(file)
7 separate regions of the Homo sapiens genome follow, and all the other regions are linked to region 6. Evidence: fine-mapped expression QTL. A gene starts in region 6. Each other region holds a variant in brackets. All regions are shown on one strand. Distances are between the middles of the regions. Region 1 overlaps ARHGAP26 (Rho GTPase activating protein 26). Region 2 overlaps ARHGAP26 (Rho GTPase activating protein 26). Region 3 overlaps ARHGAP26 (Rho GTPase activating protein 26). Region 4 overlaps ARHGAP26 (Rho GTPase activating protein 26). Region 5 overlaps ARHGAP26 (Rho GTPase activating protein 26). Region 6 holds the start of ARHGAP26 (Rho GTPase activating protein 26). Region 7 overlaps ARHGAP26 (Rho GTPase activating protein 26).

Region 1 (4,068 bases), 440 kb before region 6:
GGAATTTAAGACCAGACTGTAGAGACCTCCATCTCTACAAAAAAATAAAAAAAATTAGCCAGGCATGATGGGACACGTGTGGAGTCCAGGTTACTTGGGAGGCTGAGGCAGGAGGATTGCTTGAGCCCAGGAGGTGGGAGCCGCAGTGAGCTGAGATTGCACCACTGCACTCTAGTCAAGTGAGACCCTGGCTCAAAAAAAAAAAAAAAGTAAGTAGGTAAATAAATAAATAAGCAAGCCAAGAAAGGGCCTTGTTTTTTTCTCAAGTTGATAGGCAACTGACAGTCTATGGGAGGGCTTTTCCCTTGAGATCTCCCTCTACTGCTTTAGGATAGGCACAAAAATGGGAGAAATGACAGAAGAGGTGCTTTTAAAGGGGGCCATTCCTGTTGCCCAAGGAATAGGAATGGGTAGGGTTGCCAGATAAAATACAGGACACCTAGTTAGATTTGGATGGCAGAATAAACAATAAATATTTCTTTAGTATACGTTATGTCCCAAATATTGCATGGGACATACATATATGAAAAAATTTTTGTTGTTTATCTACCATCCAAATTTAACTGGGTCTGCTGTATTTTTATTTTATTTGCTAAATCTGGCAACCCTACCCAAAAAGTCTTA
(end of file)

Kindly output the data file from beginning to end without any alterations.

7 separate regions of the Homo sapiens genome follow, and all the other regions are linked to region 6. Evidence: fine-mapped expression QTL. A gene starts in region 6. Each other region holds a variant in brackets. All regions are shown on one strand. Distances are between the middles of the regions. Region 1 overlaps ARHGAP26 (Rho GTPase activating protein 26). Region 2 overlaps ARHGAP26 (Rho GTPase activating protein 26). Region 3 overlaps ARHGAP26 (Rho GTPase activating protein 26). Region 4 overlaps ARHGAP26 (Rho GTPase activating protein 26). Region 5 overlaps ARHGAP26 (Rho GTPase activating protein 26). Region 6 holds the start of ARHGAP26 (Rho GTPase activating protein 26). Region 7 overlaps ARHGAP26 (Rho GTPase activating protein 26).

Region 1 (4,068 bases), 440 kb before region 6:
GGAATTTAAGACCAGACTGTAGAGACCTCCATCTCTACAAAAAAATAAAAAAAATTAGCCAGGCATGATGGGACACGTGTGGAGTCCAGGTTACTTGGGAGGCTGAGGCAGGAGGATTGCTTGAGCCCAGGAGGTGGGAGCCGCAGTGAGCTGAGATTGCACCACTGCACTCTAGTCAAGTGAGACCCTGGCTCAAAAAAAAAAAAAAAGTAAGTAGGTAAATAAATAAATAAGCAAGCCAAGAAAGGGCCTTGTTTTTTTCTCAAGTTGATAGGCAACTGACAGTCTATGGGAGGGCTTTTCCCTTGAGATCTCCCTCTACTGCTTTAGGATAGGCACAAAAATGGGAGAAATGACAGAAGAGGTGCTTTTAAAGGGGGCCATTCCTGTTGCCCAAGGAATAGGAATGGGTAGGGTTGCCAGATAAAATACAGGACACCTAGTTAGATTTGGATGGCAGAATAAACAATAAATATTTCTTTAGTATACGTTATGTCCCAAATATTGCATGGGACATACATATATGAAAAAATTTTTGTTGTTTATCTACCATCCAAATTTAACTGGGTCTGCTGTATTTTTATTTTATTTGCTAAATCTGGCAACCCTACCCAAAAAGTCTTA